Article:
We're being honest here; we're genuinely worried about the structural integrity of Test Pit Towers. Because of the number of WiFI security cameras we've installed, both inside and out, the walls are looking pretty dodgy what with all those damn holes. Still, putting that real worry aside, lets review the crap out of the Motorola FOCUS73, an outdoor WiFi security camera. Yay, lost our deposit, yay!
The Motorola FOCUS73, like the previously reviewed Y-CamHome Monitor HD Pro, is a security camera that is designed to be installed outside, being as it is water and wind proof, with a rating of IP66. It connects wirelessly to your home WiFi network, and thanks to the glorious splendour that is the internet, allows you to view the streaming footage on your phone from anywhere in the world.
The FOCUS73 boasts 2.4Ghz FHSS wireless technology and captures footage in HD (although at 720p, not 1080p), both during daytime and at night thanks to the infrared night vision. The most striking feature of this 'hang-down' camera is that contained within the inverted glass dome is a sensor that can both pan and tilt. This means that you don't necessarily have to install it pointing directly at what you want to monitor, as you can use Motorola's free Hubble app to remotely change the angle.
Mounting the camera was actually very easy, as you first have to install a mounting plate with four screws. The FOCUS73 then securely clips onto this, and all you have to worry about is how to get the power cable inside the house to a plug point. We decided to mount ours on the side of the house near to a window, meaning it was a simple matter of drilling through the wooden window frame and feeding the cable through. Fortunately Motorola give you lots of cord to play with here, so your choice of positions won't be too limited.
Setting it up was as easy as downloading the Hubble app (iOS and Android) and following the on-screen instructions. All this took about three minutes before we could see the live feed from the camera – one of the quickest and easiest of any home monitoring systems we've reviewed. The Hubble app is bright and user-friendly, and it lets you add other Motorola cameras and sensors so you can keep an eye on everything from one app.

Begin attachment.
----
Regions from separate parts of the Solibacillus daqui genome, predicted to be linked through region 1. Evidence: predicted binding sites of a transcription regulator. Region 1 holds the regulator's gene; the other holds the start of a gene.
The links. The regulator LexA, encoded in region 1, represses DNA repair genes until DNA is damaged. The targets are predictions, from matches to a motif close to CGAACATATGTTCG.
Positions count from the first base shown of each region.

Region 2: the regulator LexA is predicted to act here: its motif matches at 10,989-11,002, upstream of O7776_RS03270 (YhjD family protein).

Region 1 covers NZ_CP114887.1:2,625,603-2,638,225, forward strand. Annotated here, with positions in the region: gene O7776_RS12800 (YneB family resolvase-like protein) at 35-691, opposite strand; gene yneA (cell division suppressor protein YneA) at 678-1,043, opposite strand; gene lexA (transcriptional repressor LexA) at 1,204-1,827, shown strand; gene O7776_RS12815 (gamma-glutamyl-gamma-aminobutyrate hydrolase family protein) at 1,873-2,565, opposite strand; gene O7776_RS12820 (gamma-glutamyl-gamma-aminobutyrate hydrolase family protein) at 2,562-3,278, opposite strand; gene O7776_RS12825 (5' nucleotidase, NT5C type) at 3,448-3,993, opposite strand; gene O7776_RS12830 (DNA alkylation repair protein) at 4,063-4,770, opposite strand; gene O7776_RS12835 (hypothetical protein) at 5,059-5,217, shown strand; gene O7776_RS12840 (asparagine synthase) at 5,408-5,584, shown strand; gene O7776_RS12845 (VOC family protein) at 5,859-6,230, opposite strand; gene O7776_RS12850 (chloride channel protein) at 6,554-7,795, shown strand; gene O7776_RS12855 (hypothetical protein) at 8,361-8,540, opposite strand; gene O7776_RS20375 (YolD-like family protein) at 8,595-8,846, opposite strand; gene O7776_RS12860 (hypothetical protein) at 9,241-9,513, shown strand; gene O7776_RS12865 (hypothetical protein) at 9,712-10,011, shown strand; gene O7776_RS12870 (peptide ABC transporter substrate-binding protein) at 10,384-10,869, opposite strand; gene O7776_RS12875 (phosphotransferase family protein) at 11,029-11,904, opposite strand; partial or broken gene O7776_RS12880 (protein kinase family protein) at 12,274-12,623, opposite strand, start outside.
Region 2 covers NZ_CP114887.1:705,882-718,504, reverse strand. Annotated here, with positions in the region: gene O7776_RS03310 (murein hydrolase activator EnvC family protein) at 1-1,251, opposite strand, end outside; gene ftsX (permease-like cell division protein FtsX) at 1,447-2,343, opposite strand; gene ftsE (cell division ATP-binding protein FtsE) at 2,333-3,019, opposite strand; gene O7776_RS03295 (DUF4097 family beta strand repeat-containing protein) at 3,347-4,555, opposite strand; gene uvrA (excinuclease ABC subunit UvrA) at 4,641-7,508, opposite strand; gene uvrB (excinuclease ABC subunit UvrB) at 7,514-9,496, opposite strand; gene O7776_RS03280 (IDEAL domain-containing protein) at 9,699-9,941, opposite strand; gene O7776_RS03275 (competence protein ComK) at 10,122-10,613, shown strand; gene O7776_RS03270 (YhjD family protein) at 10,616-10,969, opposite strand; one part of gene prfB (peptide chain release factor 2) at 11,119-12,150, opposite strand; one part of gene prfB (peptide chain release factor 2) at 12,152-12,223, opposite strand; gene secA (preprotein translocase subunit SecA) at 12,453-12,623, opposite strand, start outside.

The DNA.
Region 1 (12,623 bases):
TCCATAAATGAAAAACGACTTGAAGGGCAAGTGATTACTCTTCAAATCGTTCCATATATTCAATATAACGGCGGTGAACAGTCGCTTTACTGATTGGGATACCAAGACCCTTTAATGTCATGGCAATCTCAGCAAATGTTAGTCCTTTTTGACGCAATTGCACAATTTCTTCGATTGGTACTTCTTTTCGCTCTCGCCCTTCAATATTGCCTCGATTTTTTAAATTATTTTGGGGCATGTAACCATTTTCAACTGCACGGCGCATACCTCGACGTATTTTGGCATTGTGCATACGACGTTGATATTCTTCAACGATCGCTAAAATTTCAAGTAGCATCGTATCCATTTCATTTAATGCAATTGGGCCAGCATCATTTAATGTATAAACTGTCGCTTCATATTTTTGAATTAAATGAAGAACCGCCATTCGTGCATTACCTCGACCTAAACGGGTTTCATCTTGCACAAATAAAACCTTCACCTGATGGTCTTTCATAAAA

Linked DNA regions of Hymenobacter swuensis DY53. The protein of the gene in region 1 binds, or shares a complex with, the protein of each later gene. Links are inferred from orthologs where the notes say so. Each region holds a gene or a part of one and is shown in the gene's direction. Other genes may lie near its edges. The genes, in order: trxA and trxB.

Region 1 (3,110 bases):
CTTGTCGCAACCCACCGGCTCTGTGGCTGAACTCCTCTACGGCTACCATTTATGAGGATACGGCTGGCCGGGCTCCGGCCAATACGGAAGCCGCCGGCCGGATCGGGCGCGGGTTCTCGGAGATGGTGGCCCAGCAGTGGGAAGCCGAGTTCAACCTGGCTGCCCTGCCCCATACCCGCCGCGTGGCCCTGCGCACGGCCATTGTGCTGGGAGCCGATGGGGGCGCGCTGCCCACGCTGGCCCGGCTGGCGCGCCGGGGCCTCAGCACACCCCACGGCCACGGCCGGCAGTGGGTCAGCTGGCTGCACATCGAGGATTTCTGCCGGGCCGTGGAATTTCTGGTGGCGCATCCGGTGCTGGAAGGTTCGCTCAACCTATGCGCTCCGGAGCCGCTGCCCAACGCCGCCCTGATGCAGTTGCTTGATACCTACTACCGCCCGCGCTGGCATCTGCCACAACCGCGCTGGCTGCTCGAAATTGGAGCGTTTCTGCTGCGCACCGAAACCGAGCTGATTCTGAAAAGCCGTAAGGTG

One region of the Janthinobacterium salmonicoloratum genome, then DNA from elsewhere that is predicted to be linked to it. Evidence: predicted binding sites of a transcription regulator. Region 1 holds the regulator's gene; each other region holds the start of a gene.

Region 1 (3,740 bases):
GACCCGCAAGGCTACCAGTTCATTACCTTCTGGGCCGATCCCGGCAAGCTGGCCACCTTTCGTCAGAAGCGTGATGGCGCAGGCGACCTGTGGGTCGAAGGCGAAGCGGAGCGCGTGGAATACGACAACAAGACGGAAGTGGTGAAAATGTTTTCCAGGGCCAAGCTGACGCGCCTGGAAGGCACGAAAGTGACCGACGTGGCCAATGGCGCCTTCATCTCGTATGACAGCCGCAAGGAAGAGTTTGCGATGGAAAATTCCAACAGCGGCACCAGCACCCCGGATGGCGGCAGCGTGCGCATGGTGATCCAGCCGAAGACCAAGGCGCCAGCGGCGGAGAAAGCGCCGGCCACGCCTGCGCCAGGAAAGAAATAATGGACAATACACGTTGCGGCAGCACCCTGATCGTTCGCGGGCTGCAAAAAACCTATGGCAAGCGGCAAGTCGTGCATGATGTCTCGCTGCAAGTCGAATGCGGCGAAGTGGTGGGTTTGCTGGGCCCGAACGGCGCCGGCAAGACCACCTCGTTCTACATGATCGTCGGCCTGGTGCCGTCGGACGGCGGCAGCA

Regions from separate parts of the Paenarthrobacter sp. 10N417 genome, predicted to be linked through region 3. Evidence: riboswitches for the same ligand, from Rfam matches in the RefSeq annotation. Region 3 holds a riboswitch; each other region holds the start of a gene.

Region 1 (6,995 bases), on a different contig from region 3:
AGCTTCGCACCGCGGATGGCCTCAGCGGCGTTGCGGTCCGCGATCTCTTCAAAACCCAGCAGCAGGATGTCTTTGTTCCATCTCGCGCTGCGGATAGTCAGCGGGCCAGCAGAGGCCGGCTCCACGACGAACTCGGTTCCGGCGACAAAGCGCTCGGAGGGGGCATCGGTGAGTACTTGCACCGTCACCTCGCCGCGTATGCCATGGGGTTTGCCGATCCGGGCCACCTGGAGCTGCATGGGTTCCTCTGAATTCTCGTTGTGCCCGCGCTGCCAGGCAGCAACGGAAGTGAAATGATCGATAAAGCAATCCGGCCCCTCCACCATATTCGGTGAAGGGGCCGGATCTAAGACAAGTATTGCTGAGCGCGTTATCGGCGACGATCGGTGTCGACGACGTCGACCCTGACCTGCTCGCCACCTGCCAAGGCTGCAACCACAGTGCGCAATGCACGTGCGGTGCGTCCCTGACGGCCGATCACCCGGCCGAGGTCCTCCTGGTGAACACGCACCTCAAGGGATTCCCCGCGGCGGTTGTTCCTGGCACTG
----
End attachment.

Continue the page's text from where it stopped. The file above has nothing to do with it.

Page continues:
Here's where we made a bit of a boo-boo. Believing that the camera could pan through the full 360 degrees, we installed in on the side of Test Pit Towers toward the front of the house; that way we could scan the entire side of the building, and also turn enough around to catch the front door. Nope. The FOCUS73 is limited to pan through 180 degrees (which isn't very limited at all, come to think of it), so despite the fact that the 'ball' hangs lower than the mounting bracket, you still need to mount it 'face on', if you see what we mean. It probably won't be an issue for you, but it ssomething worth bearing in mind before you settle on a final position.
In use the FOCUS73 is... okay. We can only say okay as for the past few days of using it we haven't been blown away by either the quality of the footage, nor the ease of use. Controlling the pan and tilt function with the app is pretty frustrating, and although an on-screen warning pops up saying the process 'may appear delayed' we experienced gaps of up to five seconds before we saw the camera move. We can't put this down to the distance from the WiFi router or a slow network, as the camera is mounted just a couple feet away from the router and our internet is super quick, bruv.
Also, without a paid-for subscription to Hubble, you're not gong to be able to save your footage. We've never paid for a cloud storage service before for a security camera, and we ain't starting now. Because of that (once the two week free trial runs out, anyway) footage can only be recorded if you physically tap in and hit the record button on live footage, with the file being saved to your phone or tablet. The motion sensing will still work, but all you'll get is a notification reporting the event, not the actual clip saved to the cloud. That's a real shame, especially when you consider the amount of other systems that offer at least a seven day free cloud storage service.
So although we were left feeling sightly disappointed about Motorola's choice of recording service, there is still a lot going for the FOCUS73. For a start it is (currently) half the price of the aforementioned Y-Cam product, despite having similar specifications, and the ability to pan and tit the camera lens itself is a big winner. Sure, go ahead and pay for the cloud storage, or if you prefer a simple camera for occasionally logging on to check that all is well at home, this is a definite contender.